While they may feel the ventilation is sufficient to deal with the smoke/carbon monoxide that only addresses part of the potential risks. The pellet grill/smoker is still obviously a safety risk when it comes to fire.
Many people’s garages are part of their home, hence any potential fire within the garage would create risks to your wider property as a whole.
Therefore, I put people off the idea of using their pellet grill/smoker within their garage.
But Can You Use A Pellet Grill In Rain?
I have a separate article on can you use a pellet grill in the rain, quickly though its not something I encourage either, but it can be done if properly prepared.
While pellet grills are weather resistant to a degree, pellet grills still contain a lot of electrical components, hence why I don’t recommend pellet grills are left outside.
What I would add is if you are concerned about pellets getting wet in the rain then opt for 100% charcoal pellets as they will not expand when in contact with water.
Can You Use A Pellet Grill On An Apartment Balcony? (Maybe)
This is an example of where I’ve heard similar arguments about the use of a pellet grill within a garage.
Some proclaim its safe to use a pellet grill/smoker on an apartment balcony as its ‘outside’ and there being sufficient ventilation.
Well, my argument is similar to that above, sufficient ventilation does not address the fire risk.
However, when it comes to an apartment you are not even just putting your own property/life at risk but potentially that of every other person within the building.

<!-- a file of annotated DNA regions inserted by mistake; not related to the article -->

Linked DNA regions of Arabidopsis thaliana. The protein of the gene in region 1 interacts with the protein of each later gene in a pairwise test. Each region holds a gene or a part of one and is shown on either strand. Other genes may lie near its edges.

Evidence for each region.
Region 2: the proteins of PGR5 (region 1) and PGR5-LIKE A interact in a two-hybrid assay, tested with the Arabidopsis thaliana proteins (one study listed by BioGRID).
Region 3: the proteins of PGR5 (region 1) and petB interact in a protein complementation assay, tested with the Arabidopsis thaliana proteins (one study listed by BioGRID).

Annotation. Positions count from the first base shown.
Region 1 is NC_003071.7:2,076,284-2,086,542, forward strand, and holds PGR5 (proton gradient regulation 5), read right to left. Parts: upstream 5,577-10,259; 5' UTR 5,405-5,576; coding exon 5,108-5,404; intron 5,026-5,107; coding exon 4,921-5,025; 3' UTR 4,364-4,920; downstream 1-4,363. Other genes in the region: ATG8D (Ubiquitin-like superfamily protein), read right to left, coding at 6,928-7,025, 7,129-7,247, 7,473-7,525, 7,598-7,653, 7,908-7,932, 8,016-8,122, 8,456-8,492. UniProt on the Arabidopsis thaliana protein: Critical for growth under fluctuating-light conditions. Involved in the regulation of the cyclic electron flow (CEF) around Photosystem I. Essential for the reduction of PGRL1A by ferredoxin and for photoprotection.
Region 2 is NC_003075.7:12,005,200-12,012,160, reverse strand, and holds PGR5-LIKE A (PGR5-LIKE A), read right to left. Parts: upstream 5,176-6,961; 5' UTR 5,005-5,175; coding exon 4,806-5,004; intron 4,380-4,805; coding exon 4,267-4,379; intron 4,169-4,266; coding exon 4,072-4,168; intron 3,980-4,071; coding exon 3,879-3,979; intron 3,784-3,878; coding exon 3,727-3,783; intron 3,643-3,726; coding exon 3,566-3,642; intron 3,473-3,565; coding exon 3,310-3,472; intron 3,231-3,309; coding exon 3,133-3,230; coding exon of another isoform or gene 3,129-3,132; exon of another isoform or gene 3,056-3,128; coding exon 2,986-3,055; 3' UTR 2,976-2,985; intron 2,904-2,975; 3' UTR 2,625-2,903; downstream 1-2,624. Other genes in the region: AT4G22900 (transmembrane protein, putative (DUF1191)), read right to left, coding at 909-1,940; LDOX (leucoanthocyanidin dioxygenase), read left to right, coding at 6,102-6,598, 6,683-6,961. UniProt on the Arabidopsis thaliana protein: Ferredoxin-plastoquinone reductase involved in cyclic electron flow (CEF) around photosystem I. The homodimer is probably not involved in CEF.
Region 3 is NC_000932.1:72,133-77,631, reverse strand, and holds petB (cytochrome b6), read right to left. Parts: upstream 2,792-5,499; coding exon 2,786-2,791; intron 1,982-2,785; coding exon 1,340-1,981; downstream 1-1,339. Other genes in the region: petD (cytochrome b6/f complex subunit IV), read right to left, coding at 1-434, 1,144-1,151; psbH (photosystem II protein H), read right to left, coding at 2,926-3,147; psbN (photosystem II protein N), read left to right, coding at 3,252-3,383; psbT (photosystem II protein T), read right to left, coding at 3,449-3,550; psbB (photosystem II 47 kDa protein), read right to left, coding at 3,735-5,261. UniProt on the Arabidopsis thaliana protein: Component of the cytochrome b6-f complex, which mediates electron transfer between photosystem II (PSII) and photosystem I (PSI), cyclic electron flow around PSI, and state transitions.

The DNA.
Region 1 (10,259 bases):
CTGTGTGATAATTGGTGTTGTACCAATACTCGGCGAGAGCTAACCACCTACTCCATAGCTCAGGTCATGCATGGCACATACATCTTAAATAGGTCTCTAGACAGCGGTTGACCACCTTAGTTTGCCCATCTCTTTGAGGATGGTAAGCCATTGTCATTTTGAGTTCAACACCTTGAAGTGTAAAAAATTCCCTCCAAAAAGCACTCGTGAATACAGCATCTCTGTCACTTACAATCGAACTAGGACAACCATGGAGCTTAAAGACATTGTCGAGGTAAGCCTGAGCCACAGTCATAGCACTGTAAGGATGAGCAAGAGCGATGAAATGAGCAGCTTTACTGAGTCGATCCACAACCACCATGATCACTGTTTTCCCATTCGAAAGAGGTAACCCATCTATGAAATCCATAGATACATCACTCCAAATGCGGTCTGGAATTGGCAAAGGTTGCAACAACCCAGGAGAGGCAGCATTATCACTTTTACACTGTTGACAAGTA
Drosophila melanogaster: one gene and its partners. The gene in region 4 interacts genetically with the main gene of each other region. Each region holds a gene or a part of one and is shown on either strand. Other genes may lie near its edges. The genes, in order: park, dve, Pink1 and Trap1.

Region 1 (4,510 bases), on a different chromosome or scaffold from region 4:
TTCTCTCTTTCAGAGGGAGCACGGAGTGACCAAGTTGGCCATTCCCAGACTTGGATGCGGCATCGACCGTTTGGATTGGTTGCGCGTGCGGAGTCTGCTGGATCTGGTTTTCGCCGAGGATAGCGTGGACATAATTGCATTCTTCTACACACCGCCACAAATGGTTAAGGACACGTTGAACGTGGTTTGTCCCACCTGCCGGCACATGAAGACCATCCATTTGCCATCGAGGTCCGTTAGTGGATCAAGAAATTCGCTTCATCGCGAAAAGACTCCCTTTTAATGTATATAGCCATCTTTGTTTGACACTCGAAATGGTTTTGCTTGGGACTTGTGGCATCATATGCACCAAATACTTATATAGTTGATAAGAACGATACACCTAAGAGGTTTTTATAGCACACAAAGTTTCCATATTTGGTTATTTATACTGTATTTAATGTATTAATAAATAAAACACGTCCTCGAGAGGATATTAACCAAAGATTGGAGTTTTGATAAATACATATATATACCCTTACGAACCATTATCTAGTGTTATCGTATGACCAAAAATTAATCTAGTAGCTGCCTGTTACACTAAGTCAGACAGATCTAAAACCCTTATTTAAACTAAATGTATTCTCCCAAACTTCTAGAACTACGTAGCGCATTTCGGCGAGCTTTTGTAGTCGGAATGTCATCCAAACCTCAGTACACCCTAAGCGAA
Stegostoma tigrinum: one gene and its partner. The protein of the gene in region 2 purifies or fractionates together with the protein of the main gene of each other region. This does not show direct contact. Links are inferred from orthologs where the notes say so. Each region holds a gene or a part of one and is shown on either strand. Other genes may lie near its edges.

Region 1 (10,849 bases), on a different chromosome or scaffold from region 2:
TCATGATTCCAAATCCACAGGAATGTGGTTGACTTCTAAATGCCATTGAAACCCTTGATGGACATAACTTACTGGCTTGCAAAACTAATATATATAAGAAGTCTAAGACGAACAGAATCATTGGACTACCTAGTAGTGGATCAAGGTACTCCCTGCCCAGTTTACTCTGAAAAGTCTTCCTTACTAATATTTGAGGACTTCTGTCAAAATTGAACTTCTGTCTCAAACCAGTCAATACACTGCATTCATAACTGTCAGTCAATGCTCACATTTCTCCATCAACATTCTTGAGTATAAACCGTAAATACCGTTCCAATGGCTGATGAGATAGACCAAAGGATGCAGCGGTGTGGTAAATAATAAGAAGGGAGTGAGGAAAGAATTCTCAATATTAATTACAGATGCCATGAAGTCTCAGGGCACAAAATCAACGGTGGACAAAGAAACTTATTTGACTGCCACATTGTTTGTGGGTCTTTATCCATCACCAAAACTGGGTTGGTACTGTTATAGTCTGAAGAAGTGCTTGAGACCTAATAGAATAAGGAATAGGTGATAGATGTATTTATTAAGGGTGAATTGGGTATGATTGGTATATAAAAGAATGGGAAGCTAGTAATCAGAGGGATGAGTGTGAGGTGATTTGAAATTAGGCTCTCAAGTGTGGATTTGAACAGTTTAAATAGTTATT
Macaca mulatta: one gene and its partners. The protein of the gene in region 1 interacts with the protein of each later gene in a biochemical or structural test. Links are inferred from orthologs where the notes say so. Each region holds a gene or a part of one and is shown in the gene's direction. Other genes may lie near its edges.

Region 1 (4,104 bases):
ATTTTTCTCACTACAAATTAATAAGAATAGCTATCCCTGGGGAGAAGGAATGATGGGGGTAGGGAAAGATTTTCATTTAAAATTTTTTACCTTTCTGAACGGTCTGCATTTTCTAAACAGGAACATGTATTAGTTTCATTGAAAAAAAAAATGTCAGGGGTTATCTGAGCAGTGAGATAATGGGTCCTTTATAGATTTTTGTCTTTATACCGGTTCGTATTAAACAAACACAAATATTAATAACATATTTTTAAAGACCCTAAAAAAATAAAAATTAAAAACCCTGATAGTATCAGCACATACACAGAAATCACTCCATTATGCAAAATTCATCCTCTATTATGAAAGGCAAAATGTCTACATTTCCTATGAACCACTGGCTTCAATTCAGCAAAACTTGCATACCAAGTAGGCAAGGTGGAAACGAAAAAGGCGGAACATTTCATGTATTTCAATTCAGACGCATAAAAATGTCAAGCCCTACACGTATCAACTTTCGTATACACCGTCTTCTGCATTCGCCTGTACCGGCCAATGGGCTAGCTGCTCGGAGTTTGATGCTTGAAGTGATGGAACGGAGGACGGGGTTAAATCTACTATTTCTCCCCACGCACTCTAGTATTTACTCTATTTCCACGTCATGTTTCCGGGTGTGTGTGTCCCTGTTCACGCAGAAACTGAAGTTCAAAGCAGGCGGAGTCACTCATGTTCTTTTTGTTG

I have seen those who argue that pellet grills/smokers are classified as ‘controlled cooking devices‘ and therefore can be used on an apartment balcony as its not an ‘uncontrolled open flame‘.
These comments on uncontrolled flames refer to the terms and conditions on some lease/purchase agreements/contracts for apartments, where in some instances its apparently authorised to use gas grills for instance.
Well, a pellet fire is not a gas flame. On a gas grill if you got a grease fire its normally possible to pretty quickly isolate/shut off the gas and the grease fire should calm down pretty quickly.
On a pellet grill even if the flow of new pellets into the firepot is halted a full fire pot of pellets is still going to burn for at least several minutes.
Hence, if there was a significant grease build-up due to insufficient cleaning, that grease fire is going to go on for longer than it would on a gas grill.